Non-Governmental Organisations (NGOs) operating in the Albertine region are bitter with local security and other leaders over what they call degrading efforts to advocate for human rights especially in relation to the oil sector calling the NGO Bureau to prevail over them and undo the negative perception about their work.
During their engagement with local leaders and the NGO Bureau Executive Director, Mr Stephen Okello, in Hoima city, the campaigners listed scores of complaints about local leaders.
Mr Okello, too, spared a lot time explaining Sections of the NGO Act 2016 as well as pointing out the weaknesses of NGOs in Uganda.
Mr Nasser Bbiira Kiwanuka, the Policy Analyst and Associate Consultant with the Centre for Ideas and Innovation, attributed the growing tensions between NGOs and local leaders to general ignorance of the law and a negative perception about the NGO sector.
“They expect us to talk good of government but I have not read a law that compels me to do so,” he said.
Mr Brian Nahamya, the Coordinator Bunyoro Coalition on Oil and Sustainable Livelihoods (BUCOSA), says the situation is getting tougher as the oil industry progresses.
On NGO sector regulator, Ms Jenifer Baitwamasa, a Programme Officer at Navigators of Development Association (NAVODA), requested the NGO Bureau to explain on their official way of inspection.
She said strange persons claiming to be regulators of the NGO sector have started storming offices interrogating activists and demanding internal organisation documents as an authority.
“One has no ID, no name tag, not in uniform but he claims to be the authority,” she said.
Ms Winnie Ngabirwe, the Executive Director for Global Rights Alert – the meeting organiser, expressed her dismay about the way some security officials have taken advantage of the Stop EACOP campaign to blackmail some NGOs.
“You hear an RDC threatening to chase away organisations that oppose EACOP (East Africa Crude Oil Pipeline). We think such statements are uncalled for,” she said.
In response to their grievances Mr Okello, the Executive Director NGO Bureau acknowledged that a negative perception potentially frustrates relationships.
He added that his office already had a plan to build the capacity of the District NGO Monitoring Committees (DNMCs) but working together with NGOs could go a long way.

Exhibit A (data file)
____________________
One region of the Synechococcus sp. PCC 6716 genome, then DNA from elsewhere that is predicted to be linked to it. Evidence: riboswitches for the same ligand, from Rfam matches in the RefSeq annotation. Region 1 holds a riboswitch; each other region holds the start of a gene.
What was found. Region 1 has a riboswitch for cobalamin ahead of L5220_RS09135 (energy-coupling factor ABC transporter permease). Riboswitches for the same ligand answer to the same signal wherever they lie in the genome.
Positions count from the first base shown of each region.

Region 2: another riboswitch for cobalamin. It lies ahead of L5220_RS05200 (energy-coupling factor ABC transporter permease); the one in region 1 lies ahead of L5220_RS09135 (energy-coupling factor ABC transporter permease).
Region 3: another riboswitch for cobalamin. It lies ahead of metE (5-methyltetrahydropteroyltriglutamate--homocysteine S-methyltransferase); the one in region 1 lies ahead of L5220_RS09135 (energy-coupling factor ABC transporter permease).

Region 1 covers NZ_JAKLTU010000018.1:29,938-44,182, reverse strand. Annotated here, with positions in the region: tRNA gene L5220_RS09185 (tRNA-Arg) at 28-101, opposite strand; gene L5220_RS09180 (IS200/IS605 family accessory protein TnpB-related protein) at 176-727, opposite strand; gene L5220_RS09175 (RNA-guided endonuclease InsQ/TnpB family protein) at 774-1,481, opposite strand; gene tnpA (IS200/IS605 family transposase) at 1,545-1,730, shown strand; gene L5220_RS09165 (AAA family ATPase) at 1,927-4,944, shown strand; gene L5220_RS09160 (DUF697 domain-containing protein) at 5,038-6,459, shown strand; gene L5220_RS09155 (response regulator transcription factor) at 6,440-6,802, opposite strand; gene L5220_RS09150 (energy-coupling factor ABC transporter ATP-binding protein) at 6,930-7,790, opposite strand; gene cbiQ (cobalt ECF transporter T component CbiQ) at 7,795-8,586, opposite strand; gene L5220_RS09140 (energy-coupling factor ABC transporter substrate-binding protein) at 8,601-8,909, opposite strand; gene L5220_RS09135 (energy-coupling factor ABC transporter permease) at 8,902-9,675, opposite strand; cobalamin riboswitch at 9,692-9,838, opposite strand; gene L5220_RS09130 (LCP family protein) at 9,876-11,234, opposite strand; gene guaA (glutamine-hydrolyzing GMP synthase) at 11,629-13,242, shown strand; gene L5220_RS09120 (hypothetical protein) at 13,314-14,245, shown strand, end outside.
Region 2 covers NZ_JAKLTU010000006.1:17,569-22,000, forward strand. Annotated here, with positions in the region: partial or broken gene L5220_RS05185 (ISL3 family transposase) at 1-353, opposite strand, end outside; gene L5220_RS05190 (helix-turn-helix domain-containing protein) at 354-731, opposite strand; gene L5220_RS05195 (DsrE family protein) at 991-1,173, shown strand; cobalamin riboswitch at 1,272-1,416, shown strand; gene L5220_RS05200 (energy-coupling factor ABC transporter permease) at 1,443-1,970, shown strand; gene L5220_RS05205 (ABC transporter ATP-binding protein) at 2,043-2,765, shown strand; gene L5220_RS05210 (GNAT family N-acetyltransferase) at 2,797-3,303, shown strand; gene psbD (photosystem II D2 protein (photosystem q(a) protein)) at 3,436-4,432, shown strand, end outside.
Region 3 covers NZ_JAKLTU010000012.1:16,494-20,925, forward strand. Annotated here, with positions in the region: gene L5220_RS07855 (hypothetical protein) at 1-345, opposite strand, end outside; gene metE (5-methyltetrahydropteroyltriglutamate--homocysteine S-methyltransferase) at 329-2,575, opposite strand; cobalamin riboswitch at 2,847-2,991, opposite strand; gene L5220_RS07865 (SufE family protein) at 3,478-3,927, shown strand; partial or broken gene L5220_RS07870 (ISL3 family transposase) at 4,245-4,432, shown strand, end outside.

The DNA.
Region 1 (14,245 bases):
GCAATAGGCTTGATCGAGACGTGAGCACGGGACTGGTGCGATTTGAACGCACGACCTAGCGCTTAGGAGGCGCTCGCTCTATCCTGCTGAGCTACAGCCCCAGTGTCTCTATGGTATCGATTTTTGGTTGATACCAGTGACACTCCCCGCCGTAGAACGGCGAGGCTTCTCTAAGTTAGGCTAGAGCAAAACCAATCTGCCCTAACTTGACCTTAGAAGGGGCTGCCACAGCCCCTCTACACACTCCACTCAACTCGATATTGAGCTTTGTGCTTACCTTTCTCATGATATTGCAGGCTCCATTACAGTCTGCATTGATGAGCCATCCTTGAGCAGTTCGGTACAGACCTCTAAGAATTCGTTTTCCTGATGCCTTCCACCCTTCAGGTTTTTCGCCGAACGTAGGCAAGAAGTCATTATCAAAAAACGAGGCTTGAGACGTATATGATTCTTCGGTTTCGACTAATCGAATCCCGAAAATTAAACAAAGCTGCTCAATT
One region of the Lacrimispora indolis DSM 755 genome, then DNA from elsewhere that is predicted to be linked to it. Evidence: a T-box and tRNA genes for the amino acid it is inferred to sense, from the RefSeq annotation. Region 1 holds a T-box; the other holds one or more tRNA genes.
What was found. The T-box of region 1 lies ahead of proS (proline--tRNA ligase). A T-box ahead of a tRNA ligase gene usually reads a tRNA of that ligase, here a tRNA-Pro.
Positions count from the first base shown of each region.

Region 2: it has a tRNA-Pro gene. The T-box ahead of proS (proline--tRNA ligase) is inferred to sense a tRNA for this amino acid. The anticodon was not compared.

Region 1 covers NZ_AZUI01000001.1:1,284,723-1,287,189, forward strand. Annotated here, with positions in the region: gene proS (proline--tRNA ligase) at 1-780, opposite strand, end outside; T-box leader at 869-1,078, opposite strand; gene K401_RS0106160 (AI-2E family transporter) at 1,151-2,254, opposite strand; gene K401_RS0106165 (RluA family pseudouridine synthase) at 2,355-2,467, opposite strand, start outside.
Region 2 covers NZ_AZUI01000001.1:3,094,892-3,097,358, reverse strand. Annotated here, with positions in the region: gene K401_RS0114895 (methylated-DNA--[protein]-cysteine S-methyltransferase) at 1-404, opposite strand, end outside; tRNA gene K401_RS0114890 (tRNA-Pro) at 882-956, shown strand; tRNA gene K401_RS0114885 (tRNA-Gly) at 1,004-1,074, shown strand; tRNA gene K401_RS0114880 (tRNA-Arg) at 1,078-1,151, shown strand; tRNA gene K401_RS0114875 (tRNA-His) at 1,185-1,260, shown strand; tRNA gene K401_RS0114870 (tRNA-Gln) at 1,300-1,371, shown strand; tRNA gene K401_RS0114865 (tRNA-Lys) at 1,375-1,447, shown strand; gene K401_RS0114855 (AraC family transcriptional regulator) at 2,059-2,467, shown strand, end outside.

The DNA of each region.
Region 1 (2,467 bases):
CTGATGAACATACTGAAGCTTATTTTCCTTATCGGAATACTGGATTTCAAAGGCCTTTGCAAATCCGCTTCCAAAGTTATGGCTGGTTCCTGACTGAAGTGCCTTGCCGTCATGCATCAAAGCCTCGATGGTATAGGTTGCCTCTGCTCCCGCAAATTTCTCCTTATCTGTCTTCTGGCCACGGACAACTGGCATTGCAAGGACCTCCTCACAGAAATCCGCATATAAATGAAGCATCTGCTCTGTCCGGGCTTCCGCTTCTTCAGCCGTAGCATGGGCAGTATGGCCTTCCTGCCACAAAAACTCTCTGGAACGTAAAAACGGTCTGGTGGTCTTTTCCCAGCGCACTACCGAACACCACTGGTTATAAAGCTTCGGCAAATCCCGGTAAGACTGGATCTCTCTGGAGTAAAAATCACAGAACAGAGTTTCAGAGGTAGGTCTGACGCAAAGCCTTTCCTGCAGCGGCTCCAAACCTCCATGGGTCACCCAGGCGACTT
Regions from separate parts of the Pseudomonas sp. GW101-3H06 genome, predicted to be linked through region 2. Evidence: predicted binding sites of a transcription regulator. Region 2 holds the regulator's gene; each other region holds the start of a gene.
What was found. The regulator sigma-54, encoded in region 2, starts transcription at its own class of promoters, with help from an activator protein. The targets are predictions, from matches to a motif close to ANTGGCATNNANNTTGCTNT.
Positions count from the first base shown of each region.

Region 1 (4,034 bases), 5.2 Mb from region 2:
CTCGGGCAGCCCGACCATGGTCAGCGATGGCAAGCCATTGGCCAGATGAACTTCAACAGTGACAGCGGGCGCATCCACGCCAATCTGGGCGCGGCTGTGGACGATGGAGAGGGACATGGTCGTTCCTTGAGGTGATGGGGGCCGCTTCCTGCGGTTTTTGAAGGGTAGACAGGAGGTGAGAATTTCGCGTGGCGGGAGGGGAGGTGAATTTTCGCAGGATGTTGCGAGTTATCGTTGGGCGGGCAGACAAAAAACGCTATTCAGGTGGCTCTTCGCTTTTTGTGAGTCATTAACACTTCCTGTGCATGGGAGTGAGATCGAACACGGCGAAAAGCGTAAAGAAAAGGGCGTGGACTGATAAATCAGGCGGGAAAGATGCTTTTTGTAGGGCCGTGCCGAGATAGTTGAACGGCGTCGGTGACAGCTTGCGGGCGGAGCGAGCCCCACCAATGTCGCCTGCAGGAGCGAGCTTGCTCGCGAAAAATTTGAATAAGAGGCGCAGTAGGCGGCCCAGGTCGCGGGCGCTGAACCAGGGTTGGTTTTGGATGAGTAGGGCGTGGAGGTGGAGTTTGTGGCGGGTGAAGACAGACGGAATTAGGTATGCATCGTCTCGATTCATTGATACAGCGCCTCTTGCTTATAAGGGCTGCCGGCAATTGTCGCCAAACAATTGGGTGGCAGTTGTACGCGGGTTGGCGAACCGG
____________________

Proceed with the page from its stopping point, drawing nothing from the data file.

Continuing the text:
Mr Okello advised NGOs to always petition his office whenever they are frustrated by the local leaders to avoid being branded none compliant yet they could be victims of the negative perception by some leaders.
“If you are denied an MOU (Memorandum of Understanding) and you keep quiet, the NGO Bureau will demand it when you are filing returns and any excuse may be too late to be accepted,” he warned.
On other complaints about the DNMCs, Mr Okello pledged to coordinate with the line ministries to issue a circular giving guidance on misunderstood issues while on allegations of suppressing the NGO sector, he clarified that the NGO Bureau’s vision is to have a vibrant sector to play legitimate role and they work to achieve that.
Mr Okello also challenged the Civil Society Organisations (CSOs)to pick interest in understanding what the NGO Act 2016 and the NGO Policy 2010 expect of them to avoid penalties and licence cancellation.
He said some NGOs have even failed to comply with their internal governing documents – an indicator that they cannot comply with the national laws.
Filing returns, registration with the Financial Intelligence Authority (FIA) and renewal of operation permits are other issues he highlighted to be crucial.
Mr Kenneth Ebong, the Hoima District Community Development Officer (DCDO), said misunderstandings are sometimes caused by NGOs that do not want to involve the district leaders in their operations.
Other demands presented by CSO members included need to expand the scope of Community Based Organisations (CBOs) from one sub-county to the district and also extend its licence to at least three years from a single year.